Chatelaine's Brett Tyron does a comprehensive look at why it's time to ditch your gas stove.
Last year my husband and I started transitioning our home off of fossil fuels, with the goal of making our home net zero. We got a heat pump to heat and cool our home, we replaced our gas water heater with a heat pump water heater, and we installed solar panels. Now the only thing in our home using gas is our *flaming* stove. And it’s really starting to give us gas pains.
Not only is it polluting our indoor air, but it’s polluting the environment. And with two little girls who love to “help” us cook, we’re constantly worried about tiny fingers getting burned.
We’re now shopping for an induction stove—the most environmentally conscious, efficient, and dare I say, coolest way to cook. Here’s everything you need to know about why we’re firing our gas stove and switching to induction.
Why we need to ease off the gas
The gas industry has pumped a lot of money into convincing us that gas stoves are the superior way to cook. But the more we learn about the health and environmental impacts of natural gas, the less “natural” it seems.
So-called natural gas is mainly methane—a potent greenhouse gas that has 84 to 86 times the global warming potential of CO2 over a 20-year period. Oil and gas facilities are responsible for nearly 44 percent of Canada’s methane emissions and 26 percent of the country’s GHG emissions.
“I think something people overlook is where this natural gas is coming from,” says Dr. Melissa Lem, president-elect of the Canadian Association of Physicians for the Environment.
Most of Canada’s natural gas is mined in northern B.C. through a process called hydraulic fracturing, or “fracking.” A well is drilled down to rock formations where natural gas deposits are, and a slurry of chemicals, water and sand is blasted in, fracturing the rock. Some of the toxic soup stays underground, and some returns to the surface, where it’s stored in open frac ponds. One fracking well can use and pollute more than 10 million litres of fresh water—most of which is permanently removed from the water cycle. Not to mention contaminating the air and soil. With more than 20,000 fracking wells in B.C., the damage is mind boggling.
“It’s a highly polluting process that’s destroying farmland, using up huge amounts of clean water, and exposing farmers, families, and Indigenous peoples to high levels of pollutants in northern B.C.,” says Lem.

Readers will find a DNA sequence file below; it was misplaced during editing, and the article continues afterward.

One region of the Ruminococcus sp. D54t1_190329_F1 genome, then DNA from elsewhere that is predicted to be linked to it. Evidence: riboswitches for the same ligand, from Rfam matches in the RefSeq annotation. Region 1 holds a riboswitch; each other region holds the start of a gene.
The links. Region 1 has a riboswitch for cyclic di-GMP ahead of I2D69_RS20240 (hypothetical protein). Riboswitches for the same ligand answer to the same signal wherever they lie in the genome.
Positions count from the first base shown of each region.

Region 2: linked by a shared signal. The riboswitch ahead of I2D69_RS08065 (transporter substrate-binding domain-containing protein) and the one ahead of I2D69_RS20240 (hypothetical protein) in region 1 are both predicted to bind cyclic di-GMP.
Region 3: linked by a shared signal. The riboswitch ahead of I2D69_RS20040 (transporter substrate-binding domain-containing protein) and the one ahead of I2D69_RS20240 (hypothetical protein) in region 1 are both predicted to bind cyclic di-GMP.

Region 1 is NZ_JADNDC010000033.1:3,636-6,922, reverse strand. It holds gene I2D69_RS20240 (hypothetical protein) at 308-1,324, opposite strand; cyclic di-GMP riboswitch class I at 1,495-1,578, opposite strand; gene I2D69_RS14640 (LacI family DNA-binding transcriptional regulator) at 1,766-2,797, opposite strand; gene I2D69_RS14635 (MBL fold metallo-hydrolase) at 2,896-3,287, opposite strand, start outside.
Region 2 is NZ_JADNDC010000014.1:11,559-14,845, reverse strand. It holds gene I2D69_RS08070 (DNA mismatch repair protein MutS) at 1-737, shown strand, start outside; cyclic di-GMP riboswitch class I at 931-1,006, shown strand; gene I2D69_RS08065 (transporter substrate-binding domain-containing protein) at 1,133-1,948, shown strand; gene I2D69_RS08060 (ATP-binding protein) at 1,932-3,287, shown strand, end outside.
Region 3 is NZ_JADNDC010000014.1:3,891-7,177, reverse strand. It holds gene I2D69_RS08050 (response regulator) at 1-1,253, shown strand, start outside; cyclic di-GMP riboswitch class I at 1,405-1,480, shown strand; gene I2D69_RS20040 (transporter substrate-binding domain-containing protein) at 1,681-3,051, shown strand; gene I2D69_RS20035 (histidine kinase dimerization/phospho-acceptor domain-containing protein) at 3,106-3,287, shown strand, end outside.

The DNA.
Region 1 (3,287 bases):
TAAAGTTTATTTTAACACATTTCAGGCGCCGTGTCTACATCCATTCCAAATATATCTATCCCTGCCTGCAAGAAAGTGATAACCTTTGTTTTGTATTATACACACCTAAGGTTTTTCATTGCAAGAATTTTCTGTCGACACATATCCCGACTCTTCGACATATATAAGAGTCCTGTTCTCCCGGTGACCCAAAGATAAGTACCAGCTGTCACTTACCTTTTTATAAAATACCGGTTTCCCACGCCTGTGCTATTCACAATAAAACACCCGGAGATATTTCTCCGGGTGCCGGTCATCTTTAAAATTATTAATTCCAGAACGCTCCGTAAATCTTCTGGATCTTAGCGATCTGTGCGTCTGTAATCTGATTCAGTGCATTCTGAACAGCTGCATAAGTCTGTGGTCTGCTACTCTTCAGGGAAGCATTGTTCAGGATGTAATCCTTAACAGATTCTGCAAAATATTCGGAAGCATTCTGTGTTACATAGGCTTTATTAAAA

And once natural gas is piped to our homes, it continues to pollute. In 2018, natural gas was responsible for 36.7 megatons of residential CO2-equivalent emissions.
Are gas stoves bad for the climate?
Every time you turn on a burner or heat up your oven, your gas range produces carbon dioxide. It’s estimated that gas stoves in the U.S. emit 6.8 million tons of CO2 each year—the climate impact of 1,889,915 gas-powered cars. Natural Resources Canada estimates that in 2018, gas stoves in Canada emitted 370,000 tonnes of CO2.
Gas stoves also emit unburned methane, through leaks and incomplete combustion. A recent study led by Stanford University measured methane emissions from gas stoves inside 53 U.S. homes, and found that the average stove (burner plus oven) emits 649 grams of methane each year. With more than 40 million U.S. households cooking with gas, researchers estimate the total emissions from gas stoves to be 28.1 gigagrams of methane per year. Based on a 20-year timescale for the lifetime of methane, that’s like adding another 500,000 cars to the roads.
Is cooking with gas bad for your health?
Burning gas produces pollutants you don’t get with electric or induction stoves. The most concerning is nitrogen dioxide (NO2), a reddish-brown gas that is associated with respiratory symptoms like wheezing, shortness of breath, and chest tightness—especially in children with asthma. Homes with gas stoves can have more than twice the NO2 as those with electric ranges, with levels exceeding Health Canada’s residential indoor air quality guidelines. Lem says that most existing Canadian gas ranges don’t meet the long-term exposure limits for NO2.
“It’s almost impossible to meet safe indoor air quality guidelines with a gas stove,” says Lem.
Read the full article at Chatelaine